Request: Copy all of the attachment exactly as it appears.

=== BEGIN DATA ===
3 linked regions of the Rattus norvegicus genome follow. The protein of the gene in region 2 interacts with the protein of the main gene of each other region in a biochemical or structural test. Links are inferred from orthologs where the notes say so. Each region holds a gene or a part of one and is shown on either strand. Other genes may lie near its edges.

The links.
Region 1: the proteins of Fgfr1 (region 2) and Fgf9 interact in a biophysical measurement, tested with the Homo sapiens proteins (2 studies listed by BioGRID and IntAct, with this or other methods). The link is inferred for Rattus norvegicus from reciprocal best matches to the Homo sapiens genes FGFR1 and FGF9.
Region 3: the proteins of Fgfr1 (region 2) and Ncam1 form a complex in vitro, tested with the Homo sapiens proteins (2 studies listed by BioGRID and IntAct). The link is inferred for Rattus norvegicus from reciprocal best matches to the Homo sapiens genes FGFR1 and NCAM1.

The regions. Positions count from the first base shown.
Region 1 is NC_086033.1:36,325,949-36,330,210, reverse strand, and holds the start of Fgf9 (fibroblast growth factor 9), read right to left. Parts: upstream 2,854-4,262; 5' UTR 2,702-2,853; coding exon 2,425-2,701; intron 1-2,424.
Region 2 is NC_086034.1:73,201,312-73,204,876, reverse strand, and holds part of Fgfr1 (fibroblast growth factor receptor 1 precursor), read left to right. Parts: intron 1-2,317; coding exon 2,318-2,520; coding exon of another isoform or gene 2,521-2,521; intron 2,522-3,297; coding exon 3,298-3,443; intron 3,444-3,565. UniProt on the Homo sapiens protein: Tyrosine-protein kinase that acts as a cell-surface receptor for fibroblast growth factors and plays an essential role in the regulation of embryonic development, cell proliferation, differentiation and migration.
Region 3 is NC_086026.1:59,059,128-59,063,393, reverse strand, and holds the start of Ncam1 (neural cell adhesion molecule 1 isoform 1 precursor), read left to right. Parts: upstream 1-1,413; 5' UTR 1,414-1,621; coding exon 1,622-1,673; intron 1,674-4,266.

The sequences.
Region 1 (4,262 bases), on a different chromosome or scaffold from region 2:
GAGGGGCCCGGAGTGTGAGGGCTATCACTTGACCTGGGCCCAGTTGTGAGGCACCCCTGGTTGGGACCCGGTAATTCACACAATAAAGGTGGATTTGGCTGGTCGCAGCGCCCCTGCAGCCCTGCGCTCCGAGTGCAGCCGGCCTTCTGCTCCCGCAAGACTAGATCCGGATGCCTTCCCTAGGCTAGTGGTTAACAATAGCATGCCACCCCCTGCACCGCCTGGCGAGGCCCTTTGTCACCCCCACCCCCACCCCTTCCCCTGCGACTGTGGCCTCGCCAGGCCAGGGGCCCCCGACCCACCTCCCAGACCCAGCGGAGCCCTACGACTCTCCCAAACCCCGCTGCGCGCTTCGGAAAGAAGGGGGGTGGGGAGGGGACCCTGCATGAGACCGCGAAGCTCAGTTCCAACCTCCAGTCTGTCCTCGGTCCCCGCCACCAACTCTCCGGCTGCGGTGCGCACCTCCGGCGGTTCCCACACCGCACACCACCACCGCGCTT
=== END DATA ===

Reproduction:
3 linked regions of the Rattus norvegicus genome follow. The protein of the gene in region 2 interacts with the protein of the main gene of each other region in a biochemical or structural test. Links are inferred from orthologs where the notes say so. Each region holds a gene or a part of one and is shown on either strand. Other genes may lie near its edges.

The links.
Region 1: the proteins of Fgfr1 (region 2) and Fgf9 interact in a biophysical measurement, tested with the Homo sapiens proteins (2 studies listed by BioGRID and IntAct, with this or other methods). The link is inferred for Rattus norvegicus from reciprocal best matches to the Homo sapiens genes FGFR1 and FGF9.
Region 3: the proteins of Fgfr1 (region 2) and Ncam1 form a complex in vitro, tested with the Homo sapiens proteins (2 studies listed by BioGRID and IntAct). The link is inferred for Rattus norvegicus from reciprocal best matches to the Homo sapiens genes FGFR1 and NCAM1.

The regions. Positions count from the first base shown.
Region 1 is NC_086033.1:36,325,949-36,330,210, reverse strand, and holds the start of Fgf9 (fibroblast growth factor 9), read right to left. Parts: upstream 2,854-4,262; 5' UTR 2,702-2,853; coding exon 2,425-2,701; intron 1-2,424.
Region 2 is NC_086034.1:73,201,312-73,204,876, reverse strand, and holds part of Fgfr1 (fibroblast growth factor receptor 1 precursor), read left to right. Parts: intron 1-2,317; coding exon 2,318-2,520; coding exon of another isoform or gene 2,521-2,521; intron 2,522-3,297; coding exon 3,298-3,443; intron 3,444-3,565. UniProt on the Homo sapiens protein: Tyrosine-protein kinase that acts as a cell-surface receptor for fibroblast growth factors and plays an essential role in the regulation of embryonic development, cell proliferation, differentiation and migration.
Region 3 is NC_086026.1:59,059,128-59,063,393, reverse strand, and holds the start of Ncam1 (neural cell adhesion molecule 1 isoform 1 precursor), read left to right. Parts: upstream 1-1,413; 5' UTR 1,414-1,621; coding exon 1,622-1,673; intron 1,674-4,266.

The sequences.
Region 1 (4,262 bases), on a different chromosome or scaffold from region 2:
GAGGGGCCCGGAGTGTGAGGGCTATCACTTGACCTGGGCCCAGTTGTGAGGCACCCCTGGTTGGGACCCGGTAATTCACACAATAAAGGTGGATTTGGCTGGTCGCAGCGCCCCTGCAGCCCTGCGCTCCGAGTGCAGCCGGCCTTCTGCTCCCGCAAGACTAGATCCGGATGCCTTCCCTAGGCTAGTGGTTAACAATAGCATGCCACCCCCTGCACCGCCTGGCGAGGCCCTTTGTCACCCCCACCCCCACCCCTTCCCCTGCGACTGTGGCCTCGCCAGGCCAGGGGCCCCCGACCCACCTCCCAGACCCAGCGGAGCCCTACGACTCTCCCAAACCCCGCTGCGCGCTTCGGAAAGAAGGGGGGTGGGGAGGGGACCCTGCATGAGACCGCGAAGCTCAGTTCCAACCTCCAGTCTGTCCTCGGTCCCCGCCACCAACTCTCCGGCTGCGGTGCGCACCTCCGGCGGTTCCCACACCGCACACCACCACCGCGCTT